Press "Enter" to skip to content

I used to represent NY-3 in Congress. Here’s what today’s special election means.

I represented the area for 16 years in Congress. Until recently, it was a sleepy, purple suburb, withdrawn from the frenzy of American politics. Most of my town meetings required the incentive of free bagels and coffee to attract a crowd. Ideological passions existed, but most voters were concerned about taxes and traffic on the Long Island Expressway. 

If you want a model of a suburban congressional district that both parties must win in November, look no further than New York’s 3rd Congressional District, on Long Island, where a special election today will replace the expelled George Santos.

In recent years, the district has been thrust into the political limelight. In 2022, it elected Santos, who lied, connived and contrived his way into Congress. If my former district should be rewarded for anything, it’s that we managed to elect a congressman who brought Republicans and Democrats together in a rare bipartisan act to kick him out. Now the special election to replace him occurs when the Speaker of the House has a razor-thin seven-vote majority. The national stakes couldn’t be higher for an electorate that yawns at national politics.

Having served as chair of the Democratic Congressional Campaign Committee for four years, I know firsthand that a six-week special election presents a herculean challenge for a candidate to raise money, build name recognition and develop the ground game required to win. And the two parties took radically different approaches to selecting their candidates.

The Democrats chose former Rep. Tom Suozzi, my successor in Congress, who decided to challenge Gov. Kathy Hochul in the primary in 2022 rather than running for reelection to the House. Normally, the rules of politics dictate that when you take on the leader of your party and lose, you’re finished. You can’t even run for precinct captain. But in a remarkable display of urgency by national Democrats to produce a well-funded, well-known candidate; an act of magnanimity by Gov. Hochul; and no deficit of brashness by Suozzi, he overcame this perceived disloyalty to get the nod.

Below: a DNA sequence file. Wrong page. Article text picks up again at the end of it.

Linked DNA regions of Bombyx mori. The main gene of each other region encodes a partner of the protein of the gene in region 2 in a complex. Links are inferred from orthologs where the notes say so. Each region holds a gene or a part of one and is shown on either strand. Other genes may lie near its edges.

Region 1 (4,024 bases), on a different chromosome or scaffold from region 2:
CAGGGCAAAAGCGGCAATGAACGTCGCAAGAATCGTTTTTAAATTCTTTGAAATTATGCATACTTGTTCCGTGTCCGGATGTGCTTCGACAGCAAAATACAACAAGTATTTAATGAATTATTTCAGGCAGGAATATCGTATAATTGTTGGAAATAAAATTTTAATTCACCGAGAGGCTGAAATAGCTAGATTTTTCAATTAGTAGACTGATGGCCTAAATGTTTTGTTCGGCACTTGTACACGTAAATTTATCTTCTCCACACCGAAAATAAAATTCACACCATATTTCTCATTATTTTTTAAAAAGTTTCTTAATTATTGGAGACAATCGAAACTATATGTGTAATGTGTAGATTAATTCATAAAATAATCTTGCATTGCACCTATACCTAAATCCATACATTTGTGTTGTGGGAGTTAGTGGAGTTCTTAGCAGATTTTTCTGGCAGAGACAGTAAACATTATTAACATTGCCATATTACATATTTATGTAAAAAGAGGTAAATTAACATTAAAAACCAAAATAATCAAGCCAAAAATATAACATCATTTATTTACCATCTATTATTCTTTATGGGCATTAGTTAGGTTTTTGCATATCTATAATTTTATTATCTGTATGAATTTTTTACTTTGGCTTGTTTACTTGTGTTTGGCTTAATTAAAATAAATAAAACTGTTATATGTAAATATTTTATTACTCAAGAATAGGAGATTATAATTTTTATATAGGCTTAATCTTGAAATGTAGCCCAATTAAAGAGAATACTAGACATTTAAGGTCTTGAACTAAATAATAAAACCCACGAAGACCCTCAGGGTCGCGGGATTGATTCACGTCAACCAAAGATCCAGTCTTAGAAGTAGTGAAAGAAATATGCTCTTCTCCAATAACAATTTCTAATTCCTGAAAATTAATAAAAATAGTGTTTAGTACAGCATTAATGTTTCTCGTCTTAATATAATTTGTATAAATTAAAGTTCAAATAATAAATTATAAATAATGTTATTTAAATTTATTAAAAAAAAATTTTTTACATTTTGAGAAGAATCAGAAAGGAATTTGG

Suozzi is, on paper at least, the perfect candidate for a condensed special election. He’s been in the public eye since the early 1990s. He was mayor of the city of Glen Cove, Nassau County Executive and a member of Congress. He jumpstarted the special election with high name recognition, proven fundraising and a political organization. 

Meanwhile, the GOP has selected Mazi Melesa Pilip, a virtual newcomer to politics with only two years of experience in the Nassau County Legislature. Pilip has an interesting story to tell voters, as a mother of seven originally born in Ethiopia and a veteran of the Israel Defense Forces. But unlike Suozzi, she’s unknown, untested and has made repeated comments that draw her knowledge of government into question. A recent Newsday editorial found that Pilip lacked awareness of basic government institutions in Nassau County and has been “accompanied at campaign events by a GOP party validator” who helps “to answer questions for her.”

As a result of Pilip’s inexperience, the GOP has strategically put her under wraps with minimal campaign appearances and few debates. Where Santos was a fabulist, Pilip seems to be a phantom. But the strategy may work.